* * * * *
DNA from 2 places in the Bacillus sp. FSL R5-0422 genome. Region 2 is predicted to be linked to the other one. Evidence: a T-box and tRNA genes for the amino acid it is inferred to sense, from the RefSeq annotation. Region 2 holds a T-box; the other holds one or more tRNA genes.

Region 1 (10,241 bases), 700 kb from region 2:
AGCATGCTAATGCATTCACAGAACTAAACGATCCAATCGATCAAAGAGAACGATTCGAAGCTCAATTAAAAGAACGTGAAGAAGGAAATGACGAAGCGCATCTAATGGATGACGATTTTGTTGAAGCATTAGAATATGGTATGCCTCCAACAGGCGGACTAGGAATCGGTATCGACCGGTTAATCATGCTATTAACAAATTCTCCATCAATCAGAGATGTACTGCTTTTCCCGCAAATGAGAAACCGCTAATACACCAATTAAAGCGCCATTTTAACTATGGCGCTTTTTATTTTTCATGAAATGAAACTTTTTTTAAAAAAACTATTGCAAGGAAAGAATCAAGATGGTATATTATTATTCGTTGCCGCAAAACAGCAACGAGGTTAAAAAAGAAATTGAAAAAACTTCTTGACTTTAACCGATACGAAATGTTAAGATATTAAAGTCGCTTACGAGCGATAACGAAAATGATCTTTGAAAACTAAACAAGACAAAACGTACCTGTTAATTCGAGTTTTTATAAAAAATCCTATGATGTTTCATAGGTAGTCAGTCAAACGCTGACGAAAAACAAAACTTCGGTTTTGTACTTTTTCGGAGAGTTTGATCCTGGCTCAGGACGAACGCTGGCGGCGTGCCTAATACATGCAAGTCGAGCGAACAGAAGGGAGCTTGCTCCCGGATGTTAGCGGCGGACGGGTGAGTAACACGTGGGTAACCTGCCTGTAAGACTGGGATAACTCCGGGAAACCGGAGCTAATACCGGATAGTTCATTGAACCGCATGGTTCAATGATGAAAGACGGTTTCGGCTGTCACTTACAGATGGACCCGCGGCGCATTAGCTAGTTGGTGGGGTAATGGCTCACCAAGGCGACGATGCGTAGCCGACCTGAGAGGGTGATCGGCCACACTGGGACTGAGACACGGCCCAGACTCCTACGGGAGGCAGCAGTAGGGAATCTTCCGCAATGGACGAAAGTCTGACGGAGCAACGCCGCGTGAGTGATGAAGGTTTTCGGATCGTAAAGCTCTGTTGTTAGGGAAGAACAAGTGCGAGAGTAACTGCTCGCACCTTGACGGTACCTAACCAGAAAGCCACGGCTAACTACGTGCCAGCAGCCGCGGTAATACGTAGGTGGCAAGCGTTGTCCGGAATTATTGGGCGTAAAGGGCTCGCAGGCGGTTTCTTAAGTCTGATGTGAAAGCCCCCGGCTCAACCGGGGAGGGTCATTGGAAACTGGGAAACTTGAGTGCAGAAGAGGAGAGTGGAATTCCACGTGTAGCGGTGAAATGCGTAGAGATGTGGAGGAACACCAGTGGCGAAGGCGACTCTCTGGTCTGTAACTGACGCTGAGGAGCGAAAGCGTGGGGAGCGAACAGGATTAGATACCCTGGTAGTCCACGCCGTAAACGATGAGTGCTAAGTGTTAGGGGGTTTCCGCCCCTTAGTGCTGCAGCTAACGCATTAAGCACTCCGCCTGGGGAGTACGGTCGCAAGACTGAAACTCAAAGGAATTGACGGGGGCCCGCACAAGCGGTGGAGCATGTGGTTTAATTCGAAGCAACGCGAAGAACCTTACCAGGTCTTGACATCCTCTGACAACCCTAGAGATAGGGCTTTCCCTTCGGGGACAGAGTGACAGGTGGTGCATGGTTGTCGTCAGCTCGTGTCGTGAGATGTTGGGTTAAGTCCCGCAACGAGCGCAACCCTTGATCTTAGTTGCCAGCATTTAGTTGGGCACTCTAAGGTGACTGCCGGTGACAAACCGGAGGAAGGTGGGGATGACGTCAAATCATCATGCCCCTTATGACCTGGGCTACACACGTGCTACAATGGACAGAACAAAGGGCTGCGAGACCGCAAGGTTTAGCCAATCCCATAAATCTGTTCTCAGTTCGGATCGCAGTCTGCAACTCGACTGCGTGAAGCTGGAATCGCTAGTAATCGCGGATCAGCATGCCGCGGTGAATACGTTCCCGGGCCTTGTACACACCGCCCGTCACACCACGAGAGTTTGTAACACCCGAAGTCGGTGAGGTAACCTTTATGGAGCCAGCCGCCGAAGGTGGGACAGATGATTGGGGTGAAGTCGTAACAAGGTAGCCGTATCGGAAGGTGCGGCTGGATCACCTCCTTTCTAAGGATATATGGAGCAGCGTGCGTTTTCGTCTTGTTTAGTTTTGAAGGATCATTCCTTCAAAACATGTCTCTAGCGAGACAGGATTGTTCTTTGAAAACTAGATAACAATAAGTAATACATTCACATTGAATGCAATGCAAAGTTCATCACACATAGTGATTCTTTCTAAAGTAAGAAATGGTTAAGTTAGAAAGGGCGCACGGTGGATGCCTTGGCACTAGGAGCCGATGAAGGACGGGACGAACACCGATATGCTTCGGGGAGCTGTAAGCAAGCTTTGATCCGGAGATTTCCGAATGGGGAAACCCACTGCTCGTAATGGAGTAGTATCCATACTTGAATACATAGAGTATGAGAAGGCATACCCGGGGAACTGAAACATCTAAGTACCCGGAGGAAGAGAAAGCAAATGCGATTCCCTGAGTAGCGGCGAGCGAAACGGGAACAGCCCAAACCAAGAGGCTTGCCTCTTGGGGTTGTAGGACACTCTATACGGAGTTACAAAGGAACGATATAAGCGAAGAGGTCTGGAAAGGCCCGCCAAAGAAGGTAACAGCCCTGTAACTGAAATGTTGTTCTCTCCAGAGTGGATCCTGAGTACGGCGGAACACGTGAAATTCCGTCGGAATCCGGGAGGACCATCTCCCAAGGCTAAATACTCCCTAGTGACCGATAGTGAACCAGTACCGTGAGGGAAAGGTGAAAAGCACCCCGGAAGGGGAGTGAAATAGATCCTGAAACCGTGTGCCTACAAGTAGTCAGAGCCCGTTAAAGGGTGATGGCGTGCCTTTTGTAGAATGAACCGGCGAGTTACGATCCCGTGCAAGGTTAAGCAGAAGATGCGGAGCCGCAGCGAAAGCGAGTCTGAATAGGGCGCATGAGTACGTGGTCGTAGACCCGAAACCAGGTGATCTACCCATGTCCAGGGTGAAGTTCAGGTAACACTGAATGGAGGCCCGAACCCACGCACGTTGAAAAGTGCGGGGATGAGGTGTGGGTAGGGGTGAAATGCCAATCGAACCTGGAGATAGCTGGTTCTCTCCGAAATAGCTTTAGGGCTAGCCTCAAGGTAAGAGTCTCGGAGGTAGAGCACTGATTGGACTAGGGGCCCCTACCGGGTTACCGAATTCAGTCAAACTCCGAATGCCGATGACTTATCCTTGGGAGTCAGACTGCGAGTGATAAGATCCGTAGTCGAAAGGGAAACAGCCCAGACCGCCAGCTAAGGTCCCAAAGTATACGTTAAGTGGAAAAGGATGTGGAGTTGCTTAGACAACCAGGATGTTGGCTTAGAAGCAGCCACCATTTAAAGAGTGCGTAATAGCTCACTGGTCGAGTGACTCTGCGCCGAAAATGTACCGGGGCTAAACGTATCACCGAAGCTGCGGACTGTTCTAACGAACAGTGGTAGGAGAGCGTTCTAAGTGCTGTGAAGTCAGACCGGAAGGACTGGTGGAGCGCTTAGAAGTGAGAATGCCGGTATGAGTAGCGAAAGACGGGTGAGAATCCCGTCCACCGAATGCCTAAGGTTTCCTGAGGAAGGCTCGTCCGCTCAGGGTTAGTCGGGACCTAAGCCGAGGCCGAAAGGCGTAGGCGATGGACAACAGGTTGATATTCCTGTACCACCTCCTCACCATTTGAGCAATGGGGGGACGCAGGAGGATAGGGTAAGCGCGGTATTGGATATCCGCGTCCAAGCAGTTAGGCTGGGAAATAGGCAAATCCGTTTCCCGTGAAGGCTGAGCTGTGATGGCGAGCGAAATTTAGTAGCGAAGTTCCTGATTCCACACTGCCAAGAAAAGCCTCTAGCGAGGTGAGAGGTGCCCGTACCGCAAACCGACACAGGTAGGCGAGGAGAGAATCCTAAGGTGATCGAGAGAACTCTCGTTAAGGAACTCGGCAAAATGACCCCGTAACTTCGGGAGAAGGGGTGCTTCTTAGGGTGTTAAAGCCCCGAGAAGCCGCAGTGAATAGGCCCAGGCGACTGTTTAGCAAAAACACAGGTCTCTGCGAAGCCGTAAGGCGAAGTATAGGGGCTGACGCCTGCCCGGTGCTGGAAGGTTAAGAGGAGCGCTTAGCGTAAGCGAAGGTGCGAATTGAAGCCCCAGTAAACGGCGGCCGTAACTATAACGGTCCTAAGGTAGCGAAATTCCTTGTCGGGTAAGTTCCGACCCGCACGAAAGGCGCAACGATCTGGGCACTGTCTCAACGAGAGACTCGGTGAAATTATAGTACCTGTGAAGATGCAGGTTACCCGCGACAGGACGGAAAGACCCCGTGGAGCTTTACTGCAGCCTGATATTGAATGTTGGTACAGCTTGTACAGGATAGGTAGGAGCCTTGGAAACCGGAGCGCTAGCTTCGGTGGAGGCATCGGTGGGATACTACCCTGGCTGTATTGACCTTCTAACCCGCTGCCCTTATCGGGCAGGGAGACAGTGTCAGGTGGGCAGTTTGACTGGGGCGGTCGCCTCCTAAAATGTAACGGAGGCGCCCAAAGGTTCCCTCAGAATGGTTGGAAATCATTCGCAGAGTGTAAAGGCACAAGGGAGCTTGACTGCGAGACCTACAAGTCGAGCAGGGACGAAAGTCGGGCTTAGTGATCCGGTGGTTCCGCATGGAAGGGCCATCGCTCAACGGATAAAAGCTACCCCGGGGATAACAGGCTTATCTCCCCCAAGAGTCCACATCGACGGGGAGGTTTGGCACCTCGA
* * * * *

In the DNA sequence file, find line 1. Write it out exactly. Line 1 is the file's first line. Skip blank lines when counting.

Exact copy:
DNA from 2 places in the Bacillus sp. FSL R5-0422 genome. Region 2 is predicted to be linked to the other one. Evidence: a T-box and tRNA genes for the amino acid it is inferred to sense, from the RefSeq annotation. Region 2 holds a T-box; the other holds one or more tRNA genes.